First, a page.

So of course you all know that I used to be a horrifically picky eater as a child, and that only began to change about ten years ago. Not only did I expand my horizons to embrace formerly icky mainstream ingredients like say, broccoli, or cabbage, I’ve also become quite an adventurous eater as well. I’ve tried, and liked, some weird stuff over the past decade – veal brains, grasshoppers, duck tongue, kangaroo meat, shrimp heads, Rocky Mountain oysters (Google it if you think it’s seafood)…
And yet, there are still lines I have trouble crossing. Like raw oysters. If you cook or fry the oyster, fine, I’ll eat it. But raw oysters are essentially loogies of the sea, and I just can’t do it. Blood sausage, politely known as morcilla, is another one I have real trouble with. I first tasted it about eighteen months ago, when Matt and I vacationed for a week in Buenos Aires, Argentina. One night we dressed up to the nines and dined at an authentic Argentine steakhouse, where our appetizers were Provoleta (best thing ever) and a link of blood sausage. Oh, and in case you’re wondering, “blood sausage” is not a euphemism. It’s exactly what you think it is.
I gave it the ol’ college try, but it just weirded me out so much. Gave me the willies, even though it really doesn’t taste bad at all. It was purely a mental thing. So imagine my surprise when we move from Queens to Hoboken, NJ, only to find that our local Shop Rite, of all grocery stores, regularly stocks morcilla. I promised Matt, who doesn’t share my squeamishness on this issue, that I’d cook it eventually. Nine months after we settled in, I delivered.
This chicken dish is quite lovely, rich and light at the same time, creamy and flavorful; I’m happy to report that Matt loved it! And I happily ate the chicken and did eat a few bites of the sausage. I tried, people, I tried. If you are like me and just can’t do it, I’d sub in some Spanish chorizo. Enjoy!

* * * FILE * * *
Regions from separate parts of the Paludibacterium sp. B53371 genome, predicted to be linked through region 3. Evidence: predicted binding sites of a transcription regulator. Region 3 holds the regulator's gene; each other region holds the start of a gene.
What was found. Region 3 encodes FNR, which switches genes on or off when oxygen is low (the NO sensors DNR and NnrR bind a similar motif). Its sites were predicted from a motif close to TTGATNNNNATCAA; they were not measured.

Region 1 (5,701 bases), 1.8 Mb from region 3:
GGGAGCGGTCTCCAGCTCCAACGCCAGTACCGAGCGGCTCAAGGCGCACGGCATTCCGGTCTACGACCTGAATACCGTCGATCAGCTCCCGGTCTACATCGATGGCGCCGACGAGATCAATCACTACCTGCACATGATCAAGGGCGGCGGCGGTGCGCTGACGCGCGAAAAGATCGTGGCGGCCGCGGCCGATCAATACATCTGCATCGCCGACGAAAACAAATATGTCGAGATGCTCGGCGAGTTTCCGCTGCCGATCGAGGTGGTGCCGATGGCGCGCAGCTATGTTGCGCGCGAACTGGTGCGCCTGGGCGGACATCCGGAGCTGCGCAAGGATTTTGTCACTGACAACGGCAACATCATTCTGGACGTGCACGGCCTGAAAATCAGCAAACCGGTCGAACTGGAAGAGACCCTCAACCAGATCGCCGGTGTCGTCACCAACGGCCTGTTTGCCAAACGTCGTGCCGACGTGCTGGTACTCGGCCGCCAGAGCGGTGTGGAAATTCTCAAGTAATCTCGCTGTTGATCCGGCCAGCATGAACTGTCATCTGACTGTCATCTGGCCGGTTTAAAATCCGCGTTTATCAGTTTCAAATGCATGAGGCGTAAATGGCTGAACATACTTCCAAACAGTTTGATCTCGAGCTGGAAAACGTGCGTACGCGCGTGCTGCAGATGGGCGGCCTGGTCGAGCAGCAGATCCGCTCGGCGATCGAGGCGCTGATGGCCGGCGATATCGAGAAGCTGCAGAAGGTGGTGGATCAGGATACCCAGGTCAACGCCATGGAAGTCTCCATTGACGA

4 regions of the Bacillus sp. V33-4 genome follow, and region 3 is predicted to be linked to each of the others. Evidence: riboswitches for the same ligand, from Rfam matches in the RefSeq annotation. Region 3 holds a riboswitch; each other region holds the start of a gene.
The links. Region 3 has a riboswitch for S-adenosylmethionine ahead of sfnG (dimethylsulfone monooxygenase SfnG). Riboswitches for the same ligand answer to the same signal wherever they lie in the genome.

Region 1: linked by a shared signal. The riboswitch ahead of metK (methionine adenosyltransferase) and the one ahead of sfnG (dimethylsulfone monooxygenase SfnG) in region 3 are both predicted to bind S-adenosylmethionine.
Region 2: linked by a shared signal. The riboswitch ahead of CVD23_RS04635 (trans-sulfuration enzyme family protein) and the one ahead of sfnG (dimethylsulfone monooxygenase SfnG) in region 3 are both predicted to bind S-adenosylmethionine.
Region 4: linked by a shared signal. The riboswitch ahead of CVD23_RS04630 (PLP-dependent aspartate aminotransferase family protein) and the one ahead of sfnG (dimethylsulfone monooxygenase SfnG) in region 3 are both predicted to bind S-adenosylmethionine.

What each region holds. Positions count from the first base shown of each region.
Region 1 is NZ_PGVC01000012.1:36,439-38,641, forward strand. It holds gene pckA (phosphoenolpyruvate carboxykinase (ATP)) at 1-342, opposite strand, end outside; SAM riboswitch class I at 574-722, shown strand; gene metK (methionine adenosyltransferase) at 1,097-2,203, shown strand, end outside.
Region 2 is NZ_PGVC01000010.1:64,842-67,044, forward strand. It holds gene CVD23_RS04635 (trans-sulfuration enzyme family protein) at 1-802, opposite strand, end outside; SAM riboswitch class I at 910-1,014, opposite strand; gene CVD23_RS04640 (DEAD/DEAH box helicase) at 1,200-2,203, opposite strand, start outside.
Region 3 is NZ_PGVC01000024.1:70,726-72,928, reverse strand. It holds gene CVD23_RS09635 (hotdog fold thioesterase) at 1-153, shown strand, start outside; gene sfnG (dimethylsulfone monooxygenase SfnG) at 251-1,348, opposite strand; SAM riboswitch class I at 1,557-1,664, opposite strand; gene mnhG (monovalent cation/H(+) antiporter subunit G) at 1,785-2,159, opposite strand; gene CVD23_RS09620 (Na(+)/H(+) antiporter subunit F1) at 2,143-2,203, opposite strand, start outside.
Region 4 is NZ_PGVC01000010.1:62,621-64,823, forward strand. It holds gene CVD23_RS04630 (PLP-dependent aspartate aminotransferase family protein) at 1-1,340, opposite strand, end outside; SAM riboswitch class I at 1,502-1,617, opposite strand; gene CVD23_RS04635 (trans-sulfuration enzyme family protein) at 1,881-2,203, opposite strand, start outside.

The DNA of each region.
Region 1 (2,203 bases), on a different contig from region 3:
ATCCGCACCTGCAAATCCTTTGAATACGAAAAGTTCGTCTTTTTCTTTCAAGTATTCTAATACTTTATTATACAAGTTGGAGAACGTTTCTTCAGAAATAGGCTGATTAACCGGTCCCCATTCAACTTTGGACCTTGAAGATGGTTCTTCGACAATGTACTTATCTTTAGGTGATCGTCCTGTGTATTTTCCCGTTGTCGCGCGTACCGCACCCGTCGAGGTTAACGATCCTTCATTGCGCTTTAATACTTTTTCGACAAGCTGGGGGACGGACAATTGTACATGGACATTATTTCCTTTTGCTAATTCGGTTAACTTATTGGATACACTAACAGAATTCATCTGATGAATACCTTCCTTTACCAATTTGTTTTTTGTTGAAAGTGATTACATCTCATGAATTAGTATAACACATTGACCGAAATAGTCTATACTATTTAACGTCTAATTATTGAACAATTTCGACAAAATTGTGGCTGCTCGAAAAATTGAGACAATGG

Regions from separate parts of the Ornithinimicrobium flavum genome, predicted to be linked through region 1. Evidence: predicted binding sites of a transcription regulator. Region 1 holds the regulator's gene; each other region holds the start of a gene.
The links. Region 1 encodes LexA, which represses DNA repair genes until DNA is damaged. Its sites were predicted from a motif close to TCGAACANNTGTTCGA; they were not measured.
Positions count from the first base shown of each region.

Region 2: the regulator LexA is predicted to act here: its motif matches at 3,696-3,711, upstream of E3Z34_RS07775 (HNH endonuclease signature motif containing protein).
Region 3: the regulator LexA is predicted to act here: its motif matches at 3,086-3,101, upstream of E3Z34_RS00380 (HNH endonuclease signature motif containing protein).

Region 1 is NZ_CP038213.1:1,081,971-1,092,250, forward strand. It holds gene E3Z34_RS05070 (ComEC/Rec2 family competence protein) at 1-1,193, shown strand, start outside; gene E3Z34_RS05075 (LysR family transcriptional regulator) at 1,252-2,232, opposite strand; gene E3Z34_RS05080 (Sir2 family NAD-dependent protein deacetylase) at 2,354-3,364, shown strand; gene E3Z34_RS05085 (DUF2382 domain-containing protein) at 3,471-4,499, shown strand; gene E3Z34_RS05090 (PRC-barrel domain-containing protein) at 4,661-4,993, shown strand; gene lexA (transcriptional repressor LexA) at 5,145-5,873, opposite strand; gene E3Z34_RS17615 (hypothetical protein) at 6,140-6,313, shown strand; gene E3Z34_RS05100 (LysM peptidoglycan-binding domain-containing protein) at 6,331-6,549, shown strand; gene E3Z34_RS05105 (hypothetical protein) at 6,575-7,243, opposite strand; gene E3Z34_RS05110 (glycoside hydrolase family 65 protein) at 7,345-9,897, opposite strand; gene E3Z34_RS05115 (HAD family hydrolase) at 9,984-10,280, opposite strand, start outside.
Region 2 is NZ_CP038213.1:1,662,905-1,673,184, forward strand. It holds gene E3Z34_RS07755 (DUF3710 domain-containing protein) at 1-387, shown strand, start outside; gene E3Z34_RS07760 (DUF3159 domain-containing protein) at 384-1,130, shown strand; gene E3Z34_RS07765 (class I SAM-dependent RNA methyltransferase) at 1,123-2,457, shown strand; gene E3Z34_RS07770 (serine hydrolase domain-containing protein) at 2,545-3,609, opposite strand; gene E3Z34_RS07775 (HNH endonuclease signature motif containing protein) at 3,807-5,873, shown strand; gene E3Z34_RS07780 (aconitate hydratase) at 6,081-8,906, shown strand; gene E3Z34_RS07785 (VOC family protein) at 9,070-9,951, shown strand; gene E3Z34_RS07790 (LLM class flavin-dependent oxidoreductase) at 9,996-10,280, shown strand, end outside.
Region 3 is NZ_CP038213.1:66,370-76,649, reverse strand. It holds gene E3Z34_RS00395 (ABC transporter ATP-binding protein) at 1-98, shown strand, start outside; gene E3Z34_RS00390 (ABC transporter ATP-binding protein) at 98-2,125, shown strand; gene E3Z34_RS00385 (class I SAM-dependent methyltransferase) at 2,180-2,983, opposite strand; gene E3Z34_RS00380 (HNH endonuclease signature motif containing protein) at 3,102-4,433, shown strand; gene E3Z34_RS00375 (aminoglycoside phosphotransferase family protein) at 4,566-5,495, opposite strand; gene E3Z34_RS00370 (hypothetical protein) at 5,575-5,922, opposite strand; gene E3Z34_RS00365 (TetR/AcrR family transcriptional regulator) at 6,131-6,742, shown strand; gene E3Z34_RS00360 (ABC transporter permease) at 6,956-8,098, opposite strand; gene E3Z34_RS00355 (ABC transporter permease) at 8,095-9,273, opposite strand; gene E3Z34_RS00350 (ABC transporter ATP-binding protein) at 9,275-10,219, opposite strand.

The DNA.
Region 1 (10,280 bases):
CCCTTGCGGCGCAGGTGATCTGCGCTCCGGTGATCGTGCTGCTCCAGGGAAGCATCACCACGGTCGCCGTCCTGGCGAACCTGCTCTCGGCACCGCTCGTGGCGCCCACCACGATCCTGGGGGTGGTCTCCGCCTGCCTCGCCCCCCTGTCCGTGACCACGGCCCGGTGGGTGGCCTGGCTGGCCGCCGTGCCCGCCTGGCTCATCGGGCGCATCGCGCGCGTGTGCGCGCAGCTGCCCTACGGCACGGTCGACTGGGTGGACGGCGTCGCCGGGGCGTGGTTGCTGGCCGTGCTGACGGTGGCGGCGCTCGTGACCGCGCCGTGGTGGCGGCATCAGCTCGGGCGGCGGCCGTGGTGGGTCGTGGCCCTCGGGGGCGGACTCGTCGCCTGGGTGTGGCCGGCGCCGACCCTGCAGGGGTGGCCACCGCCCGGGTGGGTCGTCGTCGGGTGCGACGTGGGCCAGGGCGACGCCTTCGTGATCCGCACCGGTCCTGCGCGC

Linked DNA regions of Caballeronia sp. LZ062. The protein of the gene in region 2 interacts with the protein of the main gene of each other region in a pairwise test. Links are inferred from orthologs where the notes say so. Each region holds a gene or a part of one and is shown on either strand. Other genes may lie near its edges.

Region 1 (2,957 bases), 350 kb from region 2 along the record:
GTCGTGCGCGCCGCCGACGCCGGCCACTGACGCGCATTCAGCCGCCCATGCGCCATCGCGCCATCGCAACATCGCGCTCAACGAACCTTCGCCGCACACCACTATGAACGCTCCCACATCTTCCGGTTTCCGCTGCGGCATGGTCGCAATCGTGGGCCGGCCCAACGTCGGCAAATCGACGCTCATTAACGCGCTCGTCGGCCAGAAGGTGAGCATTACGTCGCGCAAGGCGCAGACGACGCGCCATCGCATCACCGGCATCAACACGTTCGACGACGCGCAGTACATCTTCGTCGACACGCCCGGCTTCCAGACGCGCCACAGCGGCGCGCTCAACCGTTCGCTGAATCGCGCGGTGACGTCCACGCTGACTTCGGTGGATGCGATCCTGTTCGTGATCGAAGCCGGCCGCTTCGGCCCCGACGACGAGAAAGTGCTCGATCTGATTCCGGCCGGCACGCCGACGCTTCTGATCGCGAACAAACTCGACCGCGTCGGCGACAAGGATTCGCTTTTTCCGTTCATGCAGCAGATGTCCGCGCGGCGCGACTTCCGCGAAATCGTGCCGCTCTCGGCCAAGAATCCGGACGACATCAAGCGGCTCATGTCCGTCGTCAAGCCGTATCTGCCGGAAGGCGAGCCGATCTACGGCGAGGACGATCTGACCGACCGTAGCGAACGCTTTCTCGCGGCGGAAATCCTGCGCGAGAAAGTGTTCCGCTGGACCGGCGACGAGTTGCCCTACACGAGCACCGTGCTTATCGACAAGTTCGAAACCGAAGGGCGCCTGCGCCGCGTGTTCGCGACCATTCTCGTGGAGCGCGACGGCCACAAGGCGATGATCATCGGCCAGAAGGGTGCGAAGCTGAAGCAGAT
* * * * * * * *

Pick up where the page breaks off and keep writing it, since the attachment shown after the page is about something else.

Source: A Bird in the Hand by Diana Henry
1 tbs olive oil
Kosher salt and black pepper, to taste
4 skin-on, bone-in chicken thighs
8 slices of morcilla (blood sausage), or Spanish chorizo
½ large onion, thinly sliced into half-moons
¾ cup dry sherry, plus more if needed
3 ½ tbs heavy cream
1 tbs toasted pine nuts
1 tbs chopped flat-leaf parsley
Preheat your oven to 350 F.
Heat the oil over medium-high heat in a cast iron or other oven-proof skillet that can hold the chicken and sausage pieces in a snug, even layer. Season the chicken with salt and pepper on both sides and brown in the skillet on both sides for color. Don’t cook it through. Remove from the pan and set aside. Add the sausage pieces to the pan and cook in the chicken drippings lightly on both sides, then remove it and set it aside with the chicken. Discard all but 1 tbs fat in the pan, if necessary, but don’t dislodge any brown bits stuck on the bottom.
Add the onion to the pan and brown it lightly. Lower the heat if it’s browning too fast. You don’t need it to soften. Deglaze the pan with the sherry, scraping the bottom with a wooden spoon to get those flavorful browned bits off and into the sauce. Return the chicken and sausage to the pan in a snug, even layer and place the skillet into the oven. Bake 30 to 40 minutes, until a meat thermometer inserted into the center of a chicken thigh registers 165 F.
There should still be sherry left in the pan mixing with the juices, but if not, add up to 4 tbs more and stir it into the juices. Put the skillet over medium heat and pour in the cream. Heat until it bubbles, then shut off the heat, scatter in the pine nuts and parsley, and serve immediately.